Oral preparations of cephalosporins are often prescribed for the treatment of otitis media in children. These drugs are usually recommended after failure of therapy with other antibiotics.1 However, many practitioners began treatment of otitis with cefaclor (Ceclor) or cephalexin monohydrate (Keflex). Both cephalexin and cefaclor have a pleasant taste and are effective against common middle ear pathogens including most strains of Haemophilus influenzae and Staphylococcus aureus. Cefaclor is more effective than ampicillin against β-lactamase-producing H influenzae strains.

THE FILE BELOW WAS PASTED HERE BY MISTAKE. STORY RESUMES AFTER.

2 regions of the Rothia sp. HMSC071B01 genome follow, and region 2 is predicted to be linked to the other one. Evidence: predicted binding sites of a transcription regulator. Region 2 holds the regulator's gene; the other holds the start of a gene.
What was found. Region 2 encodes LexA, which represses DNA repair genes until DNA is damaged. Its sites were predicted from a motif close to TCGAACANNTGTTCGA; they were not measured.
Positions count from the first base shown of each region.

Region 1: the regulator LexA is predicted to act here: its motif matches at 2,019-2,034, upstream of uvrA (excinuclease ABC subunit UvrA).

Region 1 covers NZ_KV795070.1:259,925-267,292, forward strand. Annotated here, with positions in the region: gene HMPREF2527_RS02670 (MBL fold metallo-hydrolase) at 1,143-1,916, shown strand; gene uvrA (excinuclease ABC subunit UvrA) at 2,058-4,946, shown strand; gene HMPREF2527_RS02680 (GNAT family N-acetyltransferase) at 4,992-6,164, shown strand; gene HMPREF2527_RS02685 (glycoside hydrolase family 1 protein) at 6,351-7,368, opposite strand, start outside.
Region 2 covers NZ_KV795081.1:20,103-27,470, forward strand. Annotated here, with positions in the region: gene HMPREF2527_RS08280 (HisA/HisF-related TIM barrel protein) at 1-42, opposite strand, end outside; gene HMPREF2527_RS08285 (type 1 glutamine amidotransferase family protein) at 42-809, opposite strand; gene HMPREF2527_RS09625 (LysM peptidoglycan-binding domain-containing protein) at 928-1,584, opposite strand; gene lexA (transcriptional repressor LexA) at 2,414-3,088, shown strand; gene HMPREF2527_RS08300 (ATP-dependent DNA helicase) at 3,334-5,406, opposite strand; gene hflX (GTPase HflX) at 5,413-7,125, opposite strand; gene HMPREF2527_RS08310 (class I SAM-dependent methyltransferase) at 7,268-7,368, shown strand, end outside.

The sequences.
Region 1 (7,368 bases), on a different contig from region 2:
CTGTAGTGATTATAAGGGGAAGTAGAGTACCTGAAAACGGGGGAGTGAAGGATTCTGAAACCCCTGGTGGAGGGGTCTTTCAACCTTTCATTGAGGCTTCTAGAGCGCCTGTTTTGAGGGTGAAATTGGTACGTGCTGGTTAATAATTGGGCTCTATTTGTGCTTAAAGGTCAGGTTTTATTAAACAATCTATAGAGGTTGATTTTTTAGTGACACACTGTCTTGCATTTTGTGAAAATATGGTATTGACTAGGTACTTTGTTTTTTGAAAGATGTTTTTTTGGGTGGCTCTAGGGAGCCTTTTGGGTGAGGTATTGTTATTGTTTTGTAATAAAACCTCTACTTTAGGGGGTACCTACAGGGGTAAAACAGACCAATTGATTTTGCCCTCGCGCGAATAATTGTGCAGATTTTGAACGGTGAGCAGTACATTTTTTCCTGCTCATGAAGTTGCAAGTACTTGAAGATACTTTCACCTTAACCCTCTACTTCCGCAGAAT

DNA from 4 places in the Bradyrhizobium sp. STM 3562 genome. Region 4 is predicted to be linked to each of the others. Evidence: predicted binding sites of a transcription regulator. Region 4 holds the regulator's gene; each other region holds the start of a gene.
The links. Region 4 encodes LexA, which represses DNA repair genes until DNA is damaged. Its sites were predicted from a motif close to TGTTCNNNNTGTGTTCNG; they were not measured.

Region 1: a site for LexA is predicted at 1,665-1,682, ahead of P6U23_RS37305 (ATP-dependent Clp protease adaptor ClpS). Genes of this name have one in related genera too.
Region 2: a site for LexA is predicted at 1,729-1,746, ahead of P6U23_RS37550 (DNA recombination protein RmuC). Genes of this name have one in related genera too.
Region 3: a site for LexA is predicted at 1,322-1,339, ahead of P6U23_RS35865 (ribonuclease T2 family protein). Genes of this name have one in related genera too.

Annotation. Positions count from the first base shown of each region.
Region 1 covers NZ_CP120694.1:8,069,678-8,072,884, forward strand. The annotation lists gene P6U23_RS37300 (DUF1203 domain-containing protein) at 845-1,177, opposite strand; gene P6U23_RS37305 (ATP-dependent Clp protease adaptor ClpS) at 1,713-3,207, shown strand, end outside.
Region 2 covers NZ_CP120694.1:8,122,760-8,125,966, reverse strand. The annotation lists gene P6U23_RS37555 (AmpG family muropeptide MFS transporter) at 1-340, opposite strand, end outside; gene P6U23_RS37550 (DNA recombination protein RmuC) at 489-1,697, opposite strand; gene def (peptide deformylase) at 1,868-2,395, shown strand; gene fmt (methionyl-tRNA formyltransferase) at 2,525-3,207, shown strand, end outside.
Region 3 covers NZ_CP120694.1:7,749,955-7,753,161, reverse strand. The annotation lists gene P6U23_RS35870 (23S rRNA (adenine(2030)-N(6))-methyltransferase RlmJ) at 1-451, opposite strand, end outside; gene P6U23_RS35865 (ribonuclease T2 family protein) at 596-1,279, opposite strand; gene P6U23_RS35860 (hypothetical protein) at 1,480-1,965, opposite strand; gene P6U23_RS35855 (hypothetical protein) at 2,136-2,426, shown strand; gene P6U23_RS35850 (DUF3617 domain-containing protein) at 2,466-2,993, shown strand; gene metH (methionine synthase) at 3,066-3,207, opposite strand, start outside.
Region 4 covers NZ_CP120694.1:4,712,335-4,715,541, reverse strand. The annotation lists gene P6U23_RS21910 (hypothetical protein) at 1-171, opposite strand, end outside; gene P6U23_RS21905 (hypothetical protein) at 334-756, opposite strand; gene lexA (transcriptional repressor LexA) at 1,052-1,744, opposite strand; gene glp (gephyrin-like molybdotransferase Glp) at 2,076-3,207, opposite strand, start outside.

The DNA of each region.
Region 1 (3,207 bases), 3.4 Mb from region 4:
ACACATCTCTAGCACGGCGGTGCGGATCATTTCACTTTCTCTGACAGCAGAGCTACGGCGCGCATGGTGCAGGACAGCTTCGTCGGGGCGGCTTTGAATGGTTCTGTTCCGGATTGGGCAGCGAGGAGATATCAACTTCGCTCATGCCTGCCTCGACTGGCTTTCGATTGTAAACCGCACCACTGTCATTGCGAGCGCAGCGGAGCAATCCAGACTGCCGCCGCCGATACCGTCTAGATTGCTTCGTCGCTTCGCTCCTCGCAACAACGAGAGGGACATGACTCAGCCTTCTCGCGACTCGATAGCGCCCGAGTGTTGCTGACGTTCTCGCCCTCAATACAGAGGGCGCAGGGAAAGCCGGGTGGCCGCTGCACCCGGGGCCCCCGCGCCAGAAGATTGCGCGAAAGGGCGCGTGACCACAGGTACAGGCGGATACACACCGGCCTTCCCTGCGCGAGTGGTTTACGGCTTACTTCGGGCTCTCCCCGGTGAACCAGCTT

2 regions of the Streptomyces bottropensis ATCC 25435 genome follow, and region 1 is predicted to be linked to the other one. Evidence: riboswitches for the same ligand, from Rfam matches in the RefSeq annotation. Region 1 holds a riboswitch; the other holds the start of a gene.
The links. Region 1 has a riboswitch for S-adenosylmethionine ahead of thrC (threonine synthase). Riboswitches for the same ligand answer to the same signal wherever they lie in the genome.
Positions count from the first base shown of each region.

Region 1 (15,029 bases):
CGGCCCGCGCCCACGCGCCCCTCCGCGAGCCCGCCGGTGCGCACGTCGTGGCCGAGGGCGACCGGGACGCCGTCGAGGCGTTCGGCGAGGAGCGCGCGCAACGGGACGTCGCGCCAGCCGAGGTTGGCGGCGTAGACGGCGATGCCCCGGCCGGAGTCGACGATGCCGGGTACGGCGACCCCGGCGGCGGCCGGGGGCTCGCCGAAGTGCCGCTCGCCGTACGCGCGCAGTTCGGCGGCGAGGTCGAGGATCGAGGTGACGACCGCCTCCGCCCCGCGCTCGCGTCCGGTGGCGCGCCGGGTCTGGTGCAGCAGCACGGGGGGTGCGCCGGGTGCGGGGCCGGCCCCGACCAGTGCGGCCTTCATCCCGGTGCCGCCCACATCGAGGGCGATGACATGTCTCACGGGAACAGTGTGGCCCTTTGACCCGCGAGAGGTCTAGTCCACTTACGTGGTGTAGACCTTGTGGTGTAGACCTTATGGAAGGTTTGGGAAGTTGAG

An objection to the use of oral cephalosporins in infants and young children is their poor penetration of the blood-brain barrier, resulting in a low drug concentration in the CSF. We report a case of pneumococcal meningitis in a child who was receiving cefaclor and a case of H influenzae meningitis in a child who was receiving cephalexin therapy.
Report of Cases.—Case 1.—A 6-month-old boy was brought to his pediatrician